Effective leaders understand their audiences, leverage data to tell compelling stories, and foster positive communication — skills that content marketers use daily.

Whether you’re a transformational or servant leader, every manager needs to be in command of world-class communication skills in order to engage their team and inspire their organization. By effectively articulating your goals and clearly discussing your values, you stand a better chance of fostering a healthy, positive company culture.

By studying the example of content marketers — professionals whose success relies on cogent writing and effective branding — leaders in any industry can leverage astute communication skills to the benefit of their organizations. Leaders looking to improve their own messaging skills should emulate the techniques of masterful communicators across a variety of fields, from sales and education to advertising and government.

Branding as a Way to Envision a Company’s Future

Every company has a story, but not every firm has the capacity to tell it. That’s where content marketers come in.

Companies rise and fall based on their content marketing team’s ability to translate their origin story, vision, and value proposition into a compelling narrative. In turn, the overarching story a brand tells is disseminated to its target audience, effectively establishing an easily comprehensible and memorable brand identity.

While this form of branding is externally focused, leaders can also leverage storytelling internally to motivate their employees. Only by empowering creativity and emphasizing the importance of their employees’ work to the larger company narrative can leaders truly empower an ever-changing workforce to succeed.

As Robert McKee, a world-renowned screenwriting lecturer, writes, “businesspeople not only have to understand their companies’ past, they must project the future. And how do you imagine the future? As a story.”

Driving Insights Through Data

Whether by measuring organizational effectiveness or allowing for keyword optimization of an article title, gathering better data makes for better decision-making. Content marketers excel at this kind of research, using a data-driven approach to track conversations happening across digital spaces and gain a better understanding of how their target consumers express their needs. These insights allow content marketers to tailor their communication strategies to yield the best results possible.

In the same way that content teams leverage data to tell better stories, successful leaders should harvest and analyze data in order to reach their business goals. This change is already afoot among savvy leaders: according to a 2017 global study on CEOs, “38% are planning to make significant investments in Data & Analytics tools over the next three years.”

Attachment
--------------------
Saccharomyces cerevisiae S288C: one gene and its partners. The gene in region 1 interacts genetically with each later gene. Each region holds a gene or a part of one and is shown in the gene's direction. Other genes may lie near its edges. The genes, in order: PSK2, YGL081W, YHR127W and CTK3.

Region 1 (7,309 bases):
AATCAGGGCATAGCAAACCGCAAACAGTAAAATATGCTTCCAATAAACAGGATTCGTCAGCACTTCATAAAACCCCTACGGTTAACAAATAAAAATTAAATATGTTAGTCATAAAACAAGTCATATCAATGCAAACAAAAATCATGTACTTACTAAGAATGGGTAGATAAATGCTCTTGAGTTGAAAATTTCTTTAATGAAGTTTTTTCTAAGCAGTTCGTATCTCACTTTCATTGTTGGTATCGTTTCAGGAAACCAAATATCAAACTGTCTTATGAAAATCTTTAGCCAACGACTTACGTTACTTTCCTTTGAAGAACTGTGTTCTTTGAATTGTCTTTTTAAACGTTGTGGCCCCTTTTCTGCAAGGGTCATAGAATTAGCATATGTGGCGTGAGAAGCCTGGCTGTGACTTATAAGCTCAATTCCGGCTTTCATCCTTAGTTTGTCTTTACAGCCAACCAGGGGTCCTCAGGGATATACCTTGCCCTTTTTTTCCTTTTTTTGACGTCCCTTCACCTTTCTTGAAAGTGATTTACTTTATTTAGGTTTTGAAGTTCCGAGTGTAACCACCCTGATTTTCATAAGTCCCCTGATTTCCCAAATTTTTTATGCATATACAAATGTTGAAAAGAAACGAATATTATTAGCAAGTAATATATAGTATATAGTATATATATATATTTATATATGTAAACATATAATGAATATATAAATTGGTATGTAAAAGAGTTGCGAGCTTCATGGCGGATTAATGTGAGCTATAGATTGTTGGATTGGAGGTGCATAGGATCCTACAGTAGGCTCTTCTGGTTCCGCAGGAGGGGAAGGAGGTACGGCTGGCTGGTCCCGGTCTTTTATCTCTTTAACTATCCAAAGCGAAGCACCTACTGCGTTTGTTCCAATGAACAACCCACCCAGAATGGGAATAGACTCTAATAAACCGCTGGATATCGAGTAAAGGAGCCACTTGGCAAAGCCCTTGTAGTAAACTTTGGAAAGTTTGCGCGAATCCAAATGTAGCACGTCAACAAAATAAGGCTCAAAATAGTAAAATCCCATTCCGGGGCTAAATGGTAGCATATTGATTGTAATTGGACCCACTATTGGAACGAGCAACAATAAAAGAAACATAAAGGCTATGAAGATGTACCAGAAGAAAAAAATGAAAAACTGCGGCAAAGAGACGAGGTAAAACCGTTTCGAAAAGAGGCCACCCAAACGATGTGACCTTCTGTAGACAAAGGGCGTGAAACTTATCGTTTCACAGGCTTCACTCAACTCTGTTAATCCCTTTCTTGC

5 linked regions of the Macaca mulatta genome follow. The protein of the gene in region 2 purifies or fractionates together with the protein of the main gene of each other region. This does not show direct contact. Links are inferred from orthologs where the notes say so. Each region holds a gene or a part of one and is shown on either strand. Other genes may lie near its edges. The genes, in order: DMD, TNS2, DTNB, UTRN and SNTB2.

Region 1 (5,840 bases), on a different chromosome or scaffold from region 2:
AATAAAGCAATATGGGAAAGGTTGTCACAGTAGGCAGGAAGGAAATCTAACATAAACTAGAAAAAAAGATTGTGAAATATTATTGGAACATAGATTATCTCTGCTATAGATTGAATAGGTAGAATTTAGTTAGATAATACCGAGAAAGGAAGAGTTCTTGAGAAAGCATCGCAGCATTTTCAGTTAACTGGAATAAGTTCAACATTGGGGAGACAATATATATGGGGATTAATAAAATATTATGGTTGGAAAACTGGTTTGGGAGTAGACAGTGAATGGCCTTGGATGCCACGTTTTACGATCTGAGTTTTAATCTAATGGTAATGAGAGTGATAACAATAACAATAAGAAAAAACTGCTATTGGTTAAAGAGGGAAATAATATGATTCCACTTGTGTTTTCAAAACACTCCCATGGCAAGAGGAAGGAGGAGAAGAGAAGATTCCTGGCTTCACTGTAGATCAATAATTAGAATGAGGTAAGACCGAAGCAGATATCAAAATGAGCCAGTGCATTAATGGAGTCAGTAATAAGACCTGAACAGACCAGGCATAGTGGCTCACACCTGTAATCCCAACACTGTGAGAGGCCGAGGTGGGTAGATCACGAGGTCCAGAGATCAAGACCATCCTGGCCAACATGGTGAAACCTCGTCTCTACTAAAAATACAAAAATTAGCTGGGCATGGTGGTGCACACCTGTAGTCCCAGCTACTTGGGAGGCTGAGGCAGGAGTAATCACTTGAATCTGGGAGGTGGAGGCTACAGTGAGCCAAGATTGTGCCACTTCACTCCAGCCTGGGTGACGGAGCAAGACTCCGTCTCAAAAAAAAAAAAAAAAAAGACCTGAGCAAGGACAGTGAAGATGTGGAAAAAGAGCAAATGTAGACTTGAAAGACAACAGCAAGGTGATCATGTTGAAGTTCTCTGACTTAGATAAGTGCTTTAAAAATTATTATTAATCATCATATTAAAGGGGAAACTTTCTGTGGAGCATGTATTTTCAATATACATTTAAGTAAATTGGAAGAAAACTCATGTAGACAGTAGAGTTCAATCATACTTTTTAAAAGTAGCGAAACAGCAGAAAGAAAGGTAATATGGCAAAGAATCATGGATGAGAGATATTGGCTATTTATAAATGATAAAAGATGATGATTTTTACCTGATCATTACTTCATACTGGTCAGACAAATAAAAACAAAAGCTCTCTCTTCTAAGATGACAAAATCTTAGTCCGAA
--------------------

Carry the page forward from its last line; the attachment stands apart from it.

While it may be unorthodox to highlight the parallels between content strategy and business strategy, both are driven by the same fundamental question: how can I best respond to the needs of my customers and clients?

Focusing on Empathy

Content marketers are in the business of examining every quantifiable characteristic of their target audience base, from basic demographic information to complex behavioral patterns. The end goal is to gain a nuanced understanding of their ideal customer’s wants and needs and shape a marketing strategy that appeals to them. In order to effectively reach these consumers, an empathetic approach is essential.

This same level of empathy is required of effective leaders. To truly understand the impact of their messaging and gauge how effectively they’re communicating expectations to their direct reports, managers need to put themselves in their employees’ shoes.

In the end, business growth requires long-term relationship building. To truly succeed, leaders need to foster sustainable relationships at every level of their organization — and that begins with building a cohesive narrative that engages every employee.

Author Reuben Weiss

As People Operations Manager, Reuben works to unify L&T's business and talent strategies. He believes that an organization is only as good as its people, and he strives to create a culture that supports L&T’s top asset. Prior to working at L&T, Reuben consulted for various organizations ranging from Fortune 20 corporations to nonprofits. He has also facilitated trainings on executive coaching, effective communication, mindful awareness practices, and working with personality assessments. He holds an M.A. in Organizational Psychology from Columbia University, and a B.A. from UCLA. In his free time, he enjoys exploring bodegas, sauntering, drinking seltzer, and doing yoga.

More posts by Reuben Weiss